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Differences to Common Symfony Applications

When you are familiar with building Symfony applications from scratch, you will recognize many well known building blocks when you start your first project using OroPlatform or OroCRM. However, there are some not so subtle differences you need to understand to efficiently develop your application.

This article will give you a short overview about the most important things OroPlatform differs from usual Symfony applications. Each section will link to other resources where you can learn more about a particular feature.

The Application Kernel

In Symfony applications, you usually register your own bundles as well as all the third-party bundles from the vendor directory in the famous AppKernel class. This is not needed when using OroPlatform. It ships with it own kernel that discovers bundles under the src and the vendor directories automatically if the contain a bundles.yml configuration file in their Resources/config/oro directory.

This file has to contain a list of bundle classes to initialize under the bundles key. usually, this will only be one class name:

1# src/Acme/DemoBundle/Resources/config/oro/bundles.yml
3    - Acme\DemoBundle\AcmeDemoBundle

Optionally, you can also specify a priority. The priority defines the order in which bundles will be loaded. If you omit the priority, its value will implicitly be 0:

1# src/Acme/DemoBundle/Resources/config/oro/bundles.yml
3    - { name: Acme\DemoBundle\AcmeDemoBundle, priority: 10 }


Other than what you would probably expect, a higher priority does not mean that a bundle is loaded before a bundle with a lower priority. Instead, lower prioritized bundles will be loaded first.


The default priority for all bundles is 0.

Routing Configuration

You can configure routes for your controller actions the same way that you are used with Symfony. However, usually you would manually an import for your routing configuration in the main routing.yml file in your config directory like this:

1# config/routing.yml
3    resource: "@AcmeDemoBundle/Controller/DefaultController.php"
4    type:     annotation
7    resource: "@AcmeDemoBundle/Resources/config/routing.yml"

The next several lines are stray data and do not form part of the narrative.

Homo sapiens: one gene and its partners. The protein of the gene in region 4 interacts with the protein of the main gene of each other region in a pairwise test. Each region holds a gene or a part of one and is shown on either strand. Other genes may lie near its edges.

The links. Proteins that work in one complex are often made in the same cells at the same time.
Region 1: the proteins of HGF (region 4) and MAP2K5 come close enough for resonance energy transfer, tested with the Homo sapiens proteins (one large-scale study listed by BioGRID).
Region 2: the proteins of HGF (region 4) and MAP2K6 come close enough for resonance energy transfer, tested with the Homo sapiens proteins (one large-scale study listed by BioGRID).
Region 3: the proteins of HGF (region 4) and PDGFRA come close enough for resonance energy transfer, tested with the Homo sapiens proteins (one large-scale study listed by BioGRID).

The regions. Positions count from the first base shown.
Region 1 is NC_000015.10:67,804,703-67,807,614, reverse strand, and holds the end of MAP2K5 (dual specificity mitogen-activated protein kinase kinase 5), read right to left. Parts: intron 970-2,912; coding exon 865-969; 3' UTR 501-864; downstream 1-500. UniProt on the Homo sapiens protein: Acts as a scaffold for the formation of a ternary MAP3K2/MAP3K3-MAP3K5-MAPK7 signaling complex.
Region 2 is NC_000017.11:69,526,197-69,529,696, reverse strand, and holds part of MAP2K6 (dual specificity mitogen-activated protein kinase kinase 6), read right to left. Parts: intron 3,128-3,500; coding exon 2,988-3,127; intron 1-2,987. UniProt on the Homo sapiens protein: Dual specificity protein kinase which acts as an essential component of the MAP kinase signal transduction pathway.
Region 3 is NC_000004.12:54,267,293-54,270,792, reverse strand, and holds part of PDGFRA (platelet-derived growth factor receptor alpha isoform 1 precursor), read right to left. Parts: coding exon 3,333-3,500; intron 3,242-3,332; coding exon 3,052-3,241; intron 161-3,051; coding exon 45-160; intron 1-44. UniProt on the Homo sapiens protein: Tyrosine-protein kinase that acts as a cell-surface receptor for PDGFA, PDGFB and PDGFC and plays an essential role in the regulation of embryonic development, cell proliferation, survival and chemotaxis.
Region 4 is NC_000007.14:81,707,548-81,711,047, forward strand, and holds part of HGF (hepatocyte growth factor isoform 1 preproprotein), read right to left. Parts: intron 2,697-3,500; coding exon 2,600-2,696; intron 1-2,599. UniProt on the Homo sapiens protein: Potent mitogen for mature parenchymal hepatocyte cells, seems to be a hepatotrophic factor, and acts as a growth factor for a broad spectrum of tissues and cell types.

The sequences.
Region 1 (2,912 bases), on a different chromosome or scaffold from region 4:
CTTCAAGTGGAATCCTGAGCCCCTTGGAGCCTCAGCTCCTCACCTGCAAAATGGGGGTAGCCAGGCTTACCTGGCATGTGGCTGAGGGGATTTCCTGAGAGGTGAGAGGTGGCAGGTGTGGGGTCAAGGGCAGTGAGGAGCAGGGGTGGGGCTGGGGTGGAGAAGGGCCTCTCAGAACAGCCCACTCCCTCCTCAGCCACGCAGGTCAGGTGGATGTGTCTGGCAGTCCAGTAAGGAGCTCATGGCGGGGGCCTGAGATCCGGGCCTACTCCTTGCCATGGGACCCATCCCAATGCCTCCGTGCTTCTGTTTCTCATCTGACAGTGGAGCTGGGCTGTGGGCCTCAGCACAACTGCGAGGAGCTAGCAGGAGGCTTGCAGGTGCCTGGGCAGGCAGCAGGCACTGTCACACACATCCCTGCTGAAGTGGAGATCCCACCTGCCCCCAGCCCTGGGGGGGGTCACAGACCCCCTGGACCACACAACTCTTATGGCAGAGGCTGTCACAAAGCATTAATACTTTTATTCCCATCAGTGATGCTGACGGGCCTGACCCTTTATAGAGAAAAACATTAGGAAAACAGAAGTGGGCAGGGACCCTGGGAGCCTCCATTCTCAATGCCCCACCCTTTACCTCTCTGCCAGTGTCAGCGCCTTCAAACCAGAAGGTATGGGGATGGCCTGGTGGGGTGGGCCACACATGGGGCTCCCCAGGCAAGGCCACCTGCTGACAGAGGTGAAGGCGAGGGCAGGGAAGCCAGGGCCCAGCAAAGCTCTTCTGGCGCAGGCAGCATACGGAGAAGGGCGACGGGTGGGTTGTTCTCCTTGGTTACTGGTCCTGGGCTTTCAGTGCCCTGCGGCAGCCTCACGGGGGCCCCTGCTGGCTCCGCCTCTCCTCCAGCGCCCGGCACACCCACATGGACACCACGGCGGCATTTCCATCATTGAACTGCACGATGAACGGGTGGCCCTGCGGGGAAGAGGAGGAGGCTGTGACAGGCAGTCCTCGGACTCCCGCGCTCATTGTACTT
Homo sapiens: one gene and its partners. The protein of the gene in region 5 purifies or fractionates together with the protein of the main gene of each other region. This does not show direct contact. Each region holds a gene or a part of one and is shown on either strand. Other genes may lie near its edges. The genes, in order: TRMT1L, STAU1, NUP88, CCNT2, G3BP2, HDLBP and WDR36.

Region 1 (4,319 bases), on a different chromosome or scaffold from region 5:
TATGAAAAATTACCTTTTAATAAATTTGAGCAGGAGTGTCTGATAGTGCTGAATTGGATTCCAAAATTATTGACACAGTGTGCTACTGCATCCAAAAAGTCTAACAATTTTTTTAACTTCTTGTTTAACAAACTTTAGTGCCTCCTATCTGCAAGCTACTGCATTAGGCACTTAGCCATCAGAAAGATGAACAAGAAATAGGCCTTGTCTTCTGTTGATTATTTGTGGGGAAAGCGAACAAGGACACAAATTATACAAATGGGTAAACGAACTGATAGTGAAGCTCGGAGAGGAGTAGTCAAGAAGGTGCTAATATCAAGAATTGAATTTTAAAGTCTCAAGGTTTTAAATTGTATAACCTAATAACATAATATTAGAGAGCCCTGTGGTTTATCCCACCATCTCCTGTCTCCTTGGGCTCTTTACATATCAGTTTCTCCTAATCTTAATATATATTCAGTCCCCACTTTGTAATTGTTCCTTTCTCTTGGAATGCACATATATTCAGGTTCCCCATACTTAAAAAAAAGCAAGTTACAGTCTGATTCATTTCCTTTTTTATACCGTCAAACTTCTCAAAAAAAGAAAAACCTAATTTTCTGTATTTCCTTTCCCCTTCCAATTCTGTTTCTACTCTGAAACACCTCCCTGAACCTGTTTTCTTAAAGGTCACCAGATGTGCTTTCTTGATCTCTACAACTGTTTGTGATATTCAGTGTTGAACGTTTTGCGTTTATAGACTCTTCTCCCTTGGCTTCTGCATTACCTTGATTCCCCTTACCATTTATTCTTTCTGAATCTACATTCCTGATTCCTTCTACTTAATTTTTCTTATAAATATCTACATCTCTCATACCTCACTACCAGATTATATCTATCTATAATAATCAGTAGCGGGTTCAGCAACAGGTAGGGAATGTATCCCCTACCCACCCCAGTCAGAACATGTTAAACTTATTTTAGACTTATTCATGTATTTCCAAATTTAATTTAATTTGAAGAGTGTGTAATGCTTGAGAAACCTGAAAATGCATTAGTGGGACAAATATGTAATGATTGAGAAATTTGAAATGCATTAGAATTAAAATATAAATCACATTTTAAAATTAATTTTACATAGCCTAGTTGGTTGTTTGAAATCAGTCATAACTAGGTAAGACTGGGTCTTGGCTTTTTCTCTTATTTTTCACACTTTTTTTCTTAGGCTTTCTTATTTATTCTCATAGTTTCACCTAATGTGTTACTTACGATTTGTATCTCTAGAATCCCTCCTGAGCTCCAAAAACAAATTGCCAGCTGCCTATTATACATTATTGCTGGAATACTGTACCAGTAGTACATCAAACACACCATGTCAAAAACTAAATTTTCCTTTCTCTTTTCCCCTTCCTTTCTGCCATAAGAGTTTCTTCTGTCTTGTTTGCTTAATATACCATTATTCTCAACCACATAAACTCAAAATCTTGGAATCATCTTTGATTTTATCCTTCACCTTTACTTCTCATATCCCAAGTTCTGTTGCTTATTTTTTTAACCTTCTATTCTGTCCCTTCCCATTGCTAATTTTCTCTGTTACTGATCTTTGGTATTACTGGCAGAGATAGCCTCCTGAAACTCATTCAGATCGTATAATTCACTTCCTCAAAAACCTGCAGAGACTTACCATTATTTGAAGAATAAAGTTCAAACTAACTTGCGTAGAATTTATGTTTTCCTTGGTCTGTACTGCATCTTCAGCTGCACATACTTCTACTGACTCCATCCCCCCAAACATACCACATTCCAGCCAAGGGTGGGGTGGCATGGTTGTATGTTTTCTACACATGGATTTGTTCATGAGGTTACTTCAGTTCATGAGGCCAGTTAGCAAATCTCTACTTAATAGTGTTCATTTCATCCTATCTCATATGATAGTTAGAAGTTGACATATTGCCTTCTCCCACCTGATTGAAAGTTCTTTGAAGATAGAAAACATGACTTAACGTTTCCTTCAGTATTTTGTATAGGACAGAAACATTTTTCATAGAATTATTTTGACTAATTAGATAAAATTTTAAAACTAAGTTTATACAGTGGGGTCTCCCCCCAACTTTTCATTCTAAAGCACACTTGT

8    prefix: /demo

With OroPlatform, you can still configure your routes the way you like. Though as long as you create a main routing.yml file located in the bundle’s Resources/config/oro directory, you do not have to register your routing config in the application config, but it will be discovered automatically.

Access Control Lists

When it comes to Access Control Lists (ACLs), things are getting complicated. You need to deal with the ACL provider, object identities, ACEs, the mask builder, etc. OroPlatform makes things easier by providing an @Acl annotation that you can use to define an ACL and to protect a controller in a single step:

 1// src/Acme/DemoBundle/Controller/BlogController.php
 2namespace Acme\DemoBundle\Controller;
 4use Oro\Bundle\SecurityBundle\Annotation\Acl;
 6// ...
 9 * @Acl(
10 *     id="acme_demo.blog_post_view",
11 *     type="entity",
12 *     class="AcmeDemoBundle:BlogPost",
13 *     permission="VIEW"
14 * )
15 */
16public function indexAction()
18    // ...

Furthermore, once an ACL has been defined, you can reuse it using the @AclAncestor annotation:

 1// src/Acme/DemoBundle/Controller/BlogController.php
 2namespace Acme\DemoBundle\Controller;
 4use Oro\Bundle\SecurityBundle\Annotation\AclAncestor;
 6// ...
 9 * @AclAncestor("acme_demo.blog_post_view")
10 */
11public function postAction()
13    // ...

See also

Read more in the Security documentation.

Extension Management

Using composer, you can easily pull in third-party libraries and bundles that you need in your application. This does not change when using OroPlatform. But additionally to the common dependency management with Composer, you can also install a special type of package - an Oro Extension. An extension is a package that adds new features to the Platform. To achieve this, the OroDistributionBundle leverages Composer and Packagist. All extensions are feature on the Oro Marketplace. The cool thing is that you do not have to use the command-line to install extensions (of course, you can do this if you want to), but that a user with admin permissions can install them on their own in the UI.

See also

You can also add your own extension to the Oro Marketplace.